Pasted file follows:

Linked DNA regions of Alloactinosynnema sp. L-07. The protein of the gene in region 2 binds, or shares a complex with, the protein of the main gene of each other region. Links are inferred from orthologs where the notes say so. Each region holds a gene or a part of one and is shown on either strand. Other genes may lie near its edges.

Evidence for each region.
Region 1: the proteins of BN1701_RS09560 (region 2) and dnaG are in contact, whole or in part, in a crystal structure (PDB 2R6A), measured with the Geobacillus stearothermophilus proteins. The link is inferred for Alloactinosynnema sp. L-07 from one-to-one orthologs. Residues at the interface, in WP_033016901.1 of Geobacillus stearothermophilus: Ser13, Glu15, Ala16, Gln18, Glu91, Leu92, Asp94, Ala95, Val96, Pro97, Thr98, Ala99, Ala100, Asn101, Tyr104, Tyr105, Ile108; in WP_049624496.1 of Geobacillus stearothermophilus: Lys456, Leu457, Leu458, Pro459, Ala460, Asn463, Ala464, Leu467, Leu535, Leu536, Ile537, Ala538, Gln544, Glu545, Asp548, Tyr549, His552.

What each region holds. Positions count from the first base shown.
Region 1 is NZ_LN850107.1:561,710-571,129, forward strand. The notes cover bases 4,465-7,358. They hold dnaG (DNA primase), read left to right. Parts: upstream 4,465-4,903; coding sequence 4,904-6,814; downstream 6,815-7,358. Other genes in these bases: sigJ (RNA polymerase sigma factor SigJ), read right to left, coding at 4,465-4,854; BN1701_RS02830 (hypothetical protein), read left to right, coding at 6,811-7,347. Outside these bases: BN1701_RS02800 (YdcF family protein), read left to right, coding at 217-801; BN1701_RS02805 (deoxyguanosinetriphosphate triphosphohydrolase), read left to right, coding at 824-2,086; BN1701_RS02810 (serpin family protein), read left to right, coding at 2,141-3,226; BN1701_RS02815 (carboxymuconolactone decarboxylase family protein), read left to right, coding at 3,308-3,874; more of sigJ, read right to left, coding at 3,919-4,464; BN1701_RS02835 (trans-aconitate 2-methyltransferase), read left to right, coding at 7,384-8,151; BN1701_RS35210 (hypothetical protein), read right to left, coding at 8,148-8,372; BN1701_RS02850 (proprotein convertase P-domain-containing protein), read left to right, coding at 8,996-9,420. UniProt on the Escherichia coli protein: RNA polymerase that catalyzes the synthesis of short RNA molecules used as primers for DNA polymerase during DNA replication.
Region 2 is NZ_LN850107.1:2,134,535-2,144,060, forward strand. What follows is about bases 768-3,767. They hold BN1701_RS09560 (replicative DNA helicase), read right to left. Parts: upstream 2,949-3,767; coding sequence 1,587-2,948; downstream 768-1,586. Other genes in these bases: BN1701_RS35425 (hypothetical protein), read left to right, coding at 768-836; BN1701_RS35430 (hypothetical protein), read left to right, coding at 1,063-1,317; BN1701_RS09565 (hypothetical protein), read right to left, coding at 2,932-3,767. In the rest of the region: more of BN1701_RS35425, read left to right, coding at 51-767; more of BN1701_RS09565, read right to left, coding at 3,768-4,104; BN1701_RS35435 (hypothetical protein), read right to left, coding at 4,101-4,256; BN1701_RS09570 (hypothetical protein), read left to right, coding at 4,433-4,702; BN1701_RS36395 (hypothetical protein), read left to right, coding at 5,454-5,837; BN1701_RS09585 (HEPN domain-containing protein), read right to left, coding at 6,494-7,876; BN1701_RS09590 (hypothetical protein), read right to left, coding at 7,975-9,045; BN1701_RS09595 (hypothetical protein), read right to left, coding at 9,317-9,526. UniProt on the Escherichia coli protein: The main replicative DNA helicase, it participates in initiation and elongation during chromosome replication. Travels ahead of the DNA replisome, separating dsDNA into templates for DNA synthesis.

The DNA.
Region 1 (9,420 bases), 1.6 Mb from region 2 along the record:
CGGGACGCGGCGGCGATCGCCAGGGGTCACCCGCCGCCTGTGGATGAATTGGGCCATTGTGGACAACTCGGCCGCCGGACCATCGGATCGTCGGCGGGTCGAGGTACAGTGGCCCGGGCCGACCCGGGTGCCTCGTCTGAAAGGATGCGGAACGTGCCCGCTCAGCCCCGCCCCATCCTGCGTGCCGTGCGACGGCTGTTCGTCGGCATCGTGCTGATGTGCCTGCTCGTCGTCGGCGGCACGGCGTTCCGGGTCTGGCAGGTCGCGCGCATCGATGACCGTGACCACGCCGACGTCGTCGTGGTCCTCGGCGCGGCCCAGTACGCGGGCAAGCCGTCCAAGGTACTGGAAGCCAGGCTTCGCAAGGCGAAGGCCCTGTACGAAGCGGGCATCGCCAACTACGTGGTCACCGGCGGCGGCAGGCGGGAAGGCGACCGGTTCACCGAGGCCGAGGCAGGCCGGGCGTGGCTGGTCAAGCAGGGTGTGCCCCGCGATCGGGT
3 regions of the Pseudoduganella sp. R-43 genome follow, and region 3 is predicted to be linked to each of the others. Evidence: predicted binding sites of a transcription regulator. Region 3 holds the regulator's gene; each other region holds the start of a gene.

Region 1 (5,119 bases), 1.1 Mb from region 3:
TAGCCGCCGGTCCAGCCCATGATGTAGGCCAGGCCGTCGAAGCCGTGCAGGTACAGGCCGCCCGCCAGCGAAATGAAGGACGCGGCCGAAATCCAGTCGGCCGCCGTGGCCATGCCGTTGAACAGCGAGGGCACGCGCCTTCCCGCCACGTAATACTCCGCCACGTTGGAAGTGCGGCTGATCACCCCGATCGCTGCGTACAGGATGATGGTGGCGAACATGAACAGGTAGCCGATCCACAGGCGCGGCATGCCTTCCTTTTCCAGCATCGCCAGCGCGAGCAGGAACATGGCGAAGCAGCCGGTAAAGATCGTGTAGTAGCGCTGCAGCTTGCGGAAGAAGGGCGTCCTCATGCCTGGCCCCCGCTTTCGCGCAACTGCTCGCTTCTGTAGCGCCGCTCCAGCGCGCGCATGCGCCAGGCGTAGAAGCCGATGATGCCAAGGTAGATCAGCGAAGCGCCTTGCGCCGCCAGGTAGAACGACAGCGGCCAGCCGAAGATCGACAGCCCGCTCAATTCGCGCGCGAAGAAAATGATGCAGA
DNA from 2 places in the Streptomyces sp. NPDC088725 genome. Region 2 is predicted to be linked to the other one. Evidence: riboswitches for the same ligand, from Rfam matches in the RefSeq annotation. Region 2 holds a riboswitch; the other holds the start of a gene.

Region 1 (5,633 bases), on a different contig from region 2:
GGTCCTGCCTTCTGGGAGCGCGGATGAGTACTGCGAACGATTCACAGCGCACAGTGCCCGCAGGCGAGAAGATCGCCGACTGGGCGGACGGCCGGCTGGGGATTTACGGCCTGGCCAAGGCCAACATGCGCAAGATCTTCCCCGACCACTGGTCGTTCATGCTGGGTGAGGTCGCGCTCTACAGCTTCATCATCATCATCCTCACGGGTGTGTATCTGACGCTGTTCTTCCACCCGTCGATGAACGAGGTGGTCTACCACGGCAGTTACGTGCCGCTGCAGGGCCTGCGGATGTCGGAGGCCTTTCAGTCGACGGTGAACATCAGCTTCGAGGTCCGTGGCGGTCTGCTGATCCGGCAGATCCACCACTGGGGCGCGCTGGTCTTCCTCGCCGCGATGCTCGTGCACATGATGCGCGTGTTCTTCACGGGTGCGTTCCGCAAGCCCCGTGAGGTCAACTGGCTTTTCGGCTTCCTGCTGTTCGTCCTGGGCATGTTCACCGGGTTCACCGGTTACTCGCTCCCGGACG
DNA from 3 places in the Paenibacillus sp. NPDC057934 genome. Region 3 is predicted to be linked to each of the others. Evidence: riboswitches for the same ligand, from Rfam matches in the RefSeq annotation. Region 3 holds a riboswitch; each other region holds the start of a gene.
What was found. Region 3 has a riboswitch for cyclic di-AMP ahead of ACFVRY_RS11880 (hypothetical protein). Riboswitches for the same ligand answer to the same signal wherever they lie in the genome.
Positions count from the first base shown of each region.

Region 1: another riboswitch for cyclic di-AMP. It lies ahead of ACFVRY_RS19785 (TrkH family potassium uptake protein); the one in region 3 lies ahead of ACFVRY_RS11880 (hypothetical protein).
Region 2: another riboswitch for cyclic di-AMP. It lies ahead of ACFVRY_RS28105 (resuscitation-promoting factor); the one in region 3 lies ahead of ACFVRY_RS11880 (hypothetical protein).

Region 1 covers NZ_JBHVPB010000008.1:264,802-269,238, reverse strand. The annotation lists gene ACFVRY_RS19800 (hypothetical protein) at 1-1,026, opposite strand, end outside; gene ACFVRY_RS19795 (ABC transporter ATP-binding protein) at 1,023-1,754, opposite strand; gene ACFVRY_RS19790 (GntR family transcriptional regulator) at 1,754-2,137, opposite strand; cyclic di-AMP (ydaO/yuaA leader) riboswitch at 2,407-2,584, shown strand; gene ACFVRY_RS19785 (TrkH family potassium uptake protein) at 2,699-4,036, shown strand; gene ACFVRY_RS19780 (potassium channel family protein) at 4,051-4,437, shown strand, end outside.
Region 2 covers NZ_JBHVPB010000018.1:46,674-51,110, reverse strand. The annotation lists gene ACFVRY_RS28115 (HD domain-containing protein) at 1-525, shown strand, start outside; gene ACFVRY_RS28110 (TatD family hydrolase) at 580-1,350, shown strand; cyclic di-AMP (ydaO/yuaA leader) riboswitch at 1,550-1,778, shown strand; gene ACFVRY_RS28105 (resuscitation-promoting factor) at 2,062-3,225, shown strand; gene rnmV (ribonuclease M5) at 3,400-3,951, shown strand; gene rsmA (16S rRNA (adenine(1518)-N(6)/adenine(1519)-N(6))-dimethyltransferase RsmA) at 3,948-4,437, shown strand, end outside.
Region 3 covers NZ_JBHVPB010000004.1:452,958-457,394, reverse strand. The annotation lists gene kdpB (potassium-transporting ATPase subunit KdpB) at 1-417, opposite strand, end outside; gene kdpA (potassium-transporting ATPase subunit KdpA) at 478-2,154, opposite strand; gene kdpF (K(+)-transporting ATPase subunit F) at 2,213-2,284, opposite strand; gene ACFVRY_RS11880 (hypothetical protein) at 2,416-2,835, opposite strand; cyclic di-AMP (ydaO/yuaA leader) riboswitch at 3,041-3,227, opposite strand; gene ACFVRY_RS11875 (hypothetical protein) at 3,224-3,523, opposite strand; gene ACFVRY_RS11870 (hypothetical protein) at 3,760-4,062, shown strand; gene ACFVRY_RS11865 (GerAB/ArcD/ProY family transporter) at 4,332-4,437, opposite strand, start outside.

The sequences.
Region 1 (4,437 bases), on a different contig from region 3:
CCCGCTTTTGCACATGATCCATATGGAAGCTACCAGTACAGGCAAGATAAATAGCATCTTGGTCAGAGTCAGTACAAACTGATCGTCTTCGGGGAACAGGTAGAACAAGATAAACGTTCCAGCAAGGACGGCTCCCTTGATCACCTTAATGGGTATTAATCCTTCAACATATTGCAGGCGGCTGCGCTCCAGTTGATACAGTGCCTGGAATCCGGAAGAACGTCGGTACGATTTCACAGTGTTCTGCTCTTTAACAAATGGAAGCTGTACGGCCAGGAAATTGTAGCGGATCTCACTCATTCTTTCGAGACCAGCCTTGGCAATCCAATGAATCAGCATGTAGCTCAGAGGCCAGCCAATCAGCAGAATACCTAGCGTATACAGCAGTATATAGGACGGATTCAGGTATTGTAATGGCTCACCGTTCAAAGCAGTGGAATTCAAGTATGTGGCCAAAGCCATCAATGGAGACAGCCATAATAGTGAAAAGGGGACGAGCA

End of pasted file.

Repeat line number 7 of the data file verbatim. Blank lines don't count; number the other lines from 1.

The DNA.